[Interest] QCanBusDevice inheritance

Benjamin TERRIER b.terrier at gmail.com
Wed Sep 9 16:41:10 CEST 2015

2015-09-09 15:18 GMT+02:00 Blasche Alexander
<alexander.blasche at theqtcompany.com>:
> Hi,
>>Thanks for your response but I still don't get why QIODevice has been
>>discarded for CAN while it is used for QUdpSocket.
>>First, frames can always be divided into bytes, there length is an
>>integer multiple of byte. If you are talking about the fact that
>>fields within a frame are not 8 bits longs (identifier can be 11),
>>this should be handled by the underlying CAN library.
> The QIODevice architecture was not a good fit for CAN bus. The API must
> enable the user to interpret the various frames received on the bus. In
> addition to the payload, each frame may come from different sources, has
> different types and other attributes. This means that the API requires at
> least an abstraction on frame level. For each new frame that you send you
> may adjust the frame attributes as well.

Yes, CAN requires an abstraction on frame level.

> This is considerably different from a QIODevice based architecture where you
> generally open a connection to a remote entity and once the connection is
> established you merely keep exchanging payload. After all you don't set a
> new IP for each UDP datagram. There is no requirement to dissect the
> incoming data stream on the backend either. We generally copy the raw data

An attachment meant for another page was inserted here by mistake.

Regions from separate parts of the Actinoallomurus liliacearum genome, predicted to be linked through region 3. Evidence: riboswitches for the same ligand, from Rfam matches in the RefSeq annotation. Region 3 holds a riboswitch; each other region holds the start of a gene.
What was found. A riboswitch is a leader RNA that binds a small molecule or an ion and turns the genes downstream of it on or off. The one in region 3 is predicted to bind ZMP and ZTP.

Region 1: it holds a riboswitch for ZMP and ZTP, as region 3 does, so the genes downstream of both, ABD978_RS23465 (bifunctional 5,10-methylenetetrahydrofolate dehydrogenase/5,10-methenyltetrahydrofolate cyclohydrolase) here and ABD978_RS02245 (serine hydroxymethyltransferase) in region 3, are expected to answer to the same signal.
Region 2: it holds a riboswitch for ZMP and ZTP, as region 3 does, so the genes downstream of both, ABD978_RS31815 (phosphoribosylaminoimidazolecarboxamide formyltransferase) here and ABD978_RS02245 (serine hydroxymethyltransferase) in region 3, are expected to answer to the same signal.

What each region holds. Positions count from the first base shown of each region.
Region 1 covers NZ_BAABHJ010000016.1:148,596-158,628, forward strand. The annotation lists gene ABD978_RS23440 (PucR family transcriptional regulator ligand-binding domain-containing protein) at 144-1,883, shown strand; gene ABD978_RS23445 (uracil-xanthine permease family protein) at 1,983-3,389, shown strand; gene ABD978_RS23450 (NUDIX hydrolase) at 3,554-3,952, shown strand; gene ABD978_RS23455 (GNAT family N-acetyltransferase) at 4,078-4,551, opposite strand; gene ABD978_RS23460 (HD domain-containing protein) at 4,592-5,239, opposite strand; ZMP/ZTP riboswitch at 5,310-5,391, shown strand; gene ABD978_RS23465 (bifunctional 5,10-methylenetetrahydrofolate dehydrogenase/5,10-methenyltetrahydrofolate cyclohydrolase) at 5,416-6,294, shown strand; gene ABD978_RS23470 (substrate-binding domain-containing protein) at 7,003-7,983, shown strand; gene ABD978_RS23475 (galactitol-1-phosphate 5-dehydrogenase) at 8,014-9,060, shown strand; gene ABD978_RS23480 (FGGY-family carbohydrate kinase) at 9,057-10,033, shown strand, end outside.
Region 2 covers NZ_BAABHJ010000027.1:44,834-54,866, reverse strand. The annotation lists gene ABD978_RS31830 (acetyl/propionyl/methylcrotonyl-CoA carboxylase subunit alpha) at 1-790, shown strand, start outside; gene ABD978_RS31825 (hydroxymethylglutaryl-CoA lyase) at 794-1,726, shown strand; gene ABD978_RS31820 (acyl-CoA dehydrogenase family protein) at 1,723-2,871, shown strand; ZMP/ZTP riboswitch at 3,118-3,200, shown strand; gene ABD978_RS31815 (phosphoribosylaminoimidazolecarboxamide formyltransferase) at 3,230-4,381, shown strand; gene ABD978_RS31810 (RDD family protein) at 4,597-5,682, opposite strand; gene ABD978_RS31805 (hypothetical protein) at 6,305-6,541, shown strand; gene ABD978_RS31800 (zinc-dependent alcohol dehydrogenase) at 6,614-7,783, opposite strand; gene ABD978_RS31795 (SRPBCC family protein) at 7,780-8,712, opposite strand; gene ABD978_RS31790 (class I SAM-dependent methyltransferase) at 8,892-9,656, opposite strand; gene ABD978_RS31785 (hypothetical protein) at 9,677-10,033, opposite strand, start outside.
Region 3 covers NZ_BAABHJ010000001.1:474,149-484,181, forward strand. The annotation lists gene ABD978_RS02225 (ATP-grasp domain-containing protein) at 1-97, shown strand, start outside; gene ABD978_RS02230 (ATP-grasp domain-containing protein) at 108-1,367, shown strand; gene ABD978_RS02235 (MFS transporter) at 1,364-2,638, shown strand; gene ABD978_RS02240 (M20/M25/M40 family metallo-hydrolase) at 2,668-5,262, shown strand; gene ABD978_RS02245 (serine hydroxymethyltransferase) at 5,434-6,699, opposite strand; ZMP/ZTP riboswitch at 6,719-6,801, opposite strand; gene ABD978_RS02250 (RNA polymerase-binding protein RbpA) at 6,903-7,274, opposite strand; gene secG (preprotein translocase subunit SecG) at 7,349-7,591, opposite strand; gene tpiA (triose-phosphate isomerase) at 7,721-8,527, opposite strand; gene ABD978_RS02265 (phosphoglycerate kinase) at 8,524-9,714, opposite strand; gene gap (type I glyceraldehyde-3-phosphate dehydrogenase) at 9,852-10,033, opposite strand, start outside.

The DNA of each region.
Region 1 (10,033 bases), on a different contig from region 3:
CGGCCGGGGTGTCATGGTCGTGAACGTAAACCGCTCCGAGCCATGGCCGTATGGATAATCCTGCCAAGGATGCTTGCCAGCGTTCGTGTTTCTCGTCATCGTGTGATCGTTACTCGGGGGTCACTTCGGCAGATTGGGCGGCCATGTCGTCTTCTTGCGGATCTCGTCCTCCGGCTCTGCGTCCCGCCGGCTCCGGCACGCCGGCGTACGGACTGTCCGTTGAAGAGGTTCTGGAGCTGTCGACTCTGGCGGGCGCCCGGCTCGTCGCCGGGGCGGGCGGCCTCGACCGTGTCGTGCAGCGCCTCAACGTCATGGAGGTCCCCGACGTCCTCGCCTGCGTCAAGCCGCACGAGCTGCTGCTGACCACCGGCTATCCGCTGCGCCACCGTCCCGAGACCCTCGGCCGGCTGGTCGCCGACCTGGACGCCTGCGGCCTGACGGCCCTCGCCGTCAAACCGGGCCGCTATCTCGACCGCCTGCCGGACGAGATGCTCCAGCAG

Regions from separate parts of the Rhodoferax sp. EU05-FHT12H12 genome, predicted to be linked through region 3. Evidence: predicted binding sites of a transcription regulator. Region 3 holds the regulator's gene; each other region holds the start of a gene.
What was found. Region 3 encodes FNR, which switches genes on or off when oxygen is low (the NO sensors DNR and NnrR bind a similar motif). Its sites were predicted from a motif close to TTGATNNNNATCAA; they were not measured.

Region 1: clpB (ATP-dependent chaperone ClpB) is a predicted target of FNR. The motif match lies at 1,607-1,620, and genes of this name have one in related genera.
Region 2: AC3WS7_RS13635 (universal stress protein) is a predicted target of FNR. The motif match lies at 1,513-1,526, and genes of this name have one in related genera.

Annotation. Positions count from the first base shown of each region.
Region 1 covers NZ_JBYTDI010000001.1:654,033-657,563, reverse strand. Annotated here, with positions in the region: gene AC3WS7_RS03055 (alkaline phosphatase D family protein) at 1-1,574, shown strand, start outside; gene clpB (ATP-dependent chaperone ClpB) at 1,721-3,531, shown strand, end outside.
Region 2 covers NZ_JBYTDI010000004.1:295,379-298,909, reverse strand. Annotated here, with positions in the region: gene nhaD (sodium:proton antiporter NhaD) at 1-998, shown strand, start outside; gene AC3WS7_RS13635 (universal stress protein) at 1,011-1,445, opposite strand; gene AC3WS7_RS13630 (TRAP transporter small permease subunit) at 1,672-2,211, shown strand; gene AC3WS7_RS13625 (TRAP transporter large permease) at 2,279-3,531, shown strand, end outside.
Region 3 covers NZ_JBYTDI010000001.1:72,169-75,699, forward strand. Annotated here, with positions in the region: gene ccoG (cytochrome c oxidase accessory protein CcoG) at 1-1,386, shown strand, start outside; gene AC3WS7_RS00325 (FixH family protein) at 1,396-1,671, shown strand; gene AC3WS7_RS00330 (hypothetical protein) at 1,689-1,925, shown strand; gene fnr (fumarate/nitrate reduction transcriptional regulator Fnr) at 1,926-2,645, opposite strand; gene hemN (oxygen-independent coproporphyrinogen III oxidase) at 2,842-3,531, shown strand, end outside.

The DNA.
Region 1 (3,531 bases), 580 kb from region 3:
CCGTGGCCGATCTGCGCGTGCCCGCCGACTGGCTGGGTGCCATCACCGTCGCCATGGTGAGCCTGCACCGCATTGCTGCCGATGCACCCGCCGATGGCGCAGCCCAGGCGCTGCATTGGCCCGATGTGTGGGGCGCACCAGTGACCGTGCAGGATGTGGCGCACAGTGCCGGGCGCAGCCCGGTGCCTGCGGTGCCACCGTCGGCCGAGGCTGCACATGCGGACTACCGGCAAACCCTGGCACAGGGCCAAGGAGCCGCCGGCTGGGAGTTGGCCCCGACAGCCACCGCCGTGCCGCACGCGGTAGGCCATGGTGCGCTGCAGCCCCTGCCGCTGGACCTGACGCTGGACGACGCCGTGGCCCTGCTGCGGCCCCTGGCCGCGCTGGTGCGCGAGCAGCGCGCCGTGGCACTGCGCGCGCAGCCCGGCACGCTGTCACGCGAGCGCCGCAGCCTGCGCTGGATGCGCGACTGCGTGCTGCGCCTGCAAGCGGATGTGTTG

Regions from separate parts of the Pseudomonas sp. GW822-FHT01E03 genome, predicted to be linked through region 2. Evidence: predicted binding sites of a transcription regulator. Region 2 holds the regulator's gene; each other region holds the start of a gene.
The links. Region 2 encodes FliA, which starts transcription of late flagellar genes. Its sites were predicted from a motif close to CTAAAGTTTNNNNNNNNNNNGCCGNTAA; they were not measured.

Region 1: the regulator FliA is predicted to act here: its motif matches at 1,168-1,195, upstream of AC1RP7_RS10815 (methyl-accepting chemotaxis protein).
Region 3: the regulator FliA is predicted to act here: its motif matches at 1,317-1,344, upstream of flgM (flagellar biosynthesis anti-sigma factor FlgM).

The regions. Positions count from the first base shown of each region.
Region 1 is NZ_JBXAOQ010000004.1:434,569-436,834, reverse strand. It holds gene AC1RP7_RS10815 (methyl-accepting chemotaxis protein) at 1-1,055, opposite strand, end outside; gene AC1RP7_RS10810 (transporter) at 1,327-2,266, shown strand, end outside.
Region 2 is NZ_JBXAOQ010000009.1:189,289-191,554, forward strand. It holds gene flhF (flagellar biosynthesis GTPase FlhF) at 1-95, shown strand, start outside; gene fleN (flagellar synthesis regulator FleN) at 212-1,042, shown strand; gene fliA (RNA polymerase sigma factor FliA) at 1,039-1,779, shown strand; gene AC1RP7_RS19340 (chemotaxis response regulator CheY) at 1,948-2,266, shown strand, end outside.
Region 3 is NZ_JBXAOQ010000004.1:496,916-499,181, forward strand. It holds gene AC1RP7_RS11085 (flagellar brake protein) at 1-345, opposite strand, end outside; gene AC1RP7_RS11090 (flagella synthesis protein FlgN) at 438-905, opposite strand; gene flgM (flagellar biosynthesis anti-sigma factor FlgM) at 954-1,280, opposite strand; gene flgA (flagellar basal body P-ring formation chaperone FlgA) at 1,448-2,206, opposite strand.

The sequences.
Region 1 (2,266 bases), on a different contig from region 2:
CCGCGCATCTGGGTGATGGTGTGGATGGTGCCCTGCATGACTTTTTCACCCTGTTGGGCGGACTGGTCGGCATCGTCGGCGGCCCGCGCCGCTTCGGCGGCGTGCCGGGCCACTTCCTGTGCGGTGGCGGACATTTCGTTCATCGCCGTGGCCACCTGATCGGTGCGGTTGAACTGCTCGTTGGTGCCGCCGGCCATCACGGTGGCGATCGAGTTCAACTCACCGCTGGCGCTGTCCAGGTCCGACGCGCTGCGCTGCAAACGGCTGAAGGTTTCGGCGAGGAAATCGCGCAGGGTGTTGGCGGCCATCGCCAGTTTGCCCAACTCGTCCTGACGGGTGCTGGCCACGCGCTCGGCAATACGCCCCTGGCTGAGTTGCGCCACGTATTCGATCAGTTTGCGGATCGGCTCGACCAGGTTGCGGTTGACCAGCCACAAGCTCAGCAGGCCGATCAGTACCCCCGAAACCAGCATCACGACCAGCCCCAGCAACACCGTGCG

> to a socket.

  qint64 QUdpSocket::writeDatagram(const QByteArray & datagram, const
QHostAddress & host, quint16 port)

You do set a new IP for each UDP datagram.
And as for QUdpSocket you could have enabled a virtual connection
behavior (see last line of QUdpSocket detailed description in Qt

> Another inefficiency of the QIODevice approach would be that each frame
> would have to be serialized to a QByteArray on the user API side just to be
> unserialized on the backend side again. I have yet to see a backend API that
> doesn't deal with a frame based API. There is simply nothing gained.

I don't get why each frame would have to be serialized if
QCanBusDevice inherits QIODevice. The implementation of
QCanBusDevice::writeFrame() would not change. It would, on the other
hand, require to implement QIODevice::writeData() which would either
call QCanBusDevice::writeFrame() or directly the backend API
effectively doing some "unserialization".

> Another argument, the frame based API serves as an input gate. We can make
> assumptions about data format to be send by the API user as the user has to
> fit it into a QCanBusFrame. How should a backend react to an arbitrary data
> stream coming from the user? We have to find all the frame details in it
> before we send it further on. Hence a QIODevice API invites "frame input
> errors" which is not very user friendly.
> I hope this helps to understand the reasons for the change.
> --
> Alex
> _______________________________________________
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> Interest at qt-project.org
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I do agree that the QIODevice API is not a perfect fit for a CAN API
and that it is not user friendly. However, I do think it would have
been better to keep the inheritance using a frame level API as the
main entry point for QCanBusDevice, and the QIODevice API as a
fallback which would rely on the frame level API.
I think it would have been more coherent with the rest of the Qt
framework, particularly when looking at QUdpSocket.



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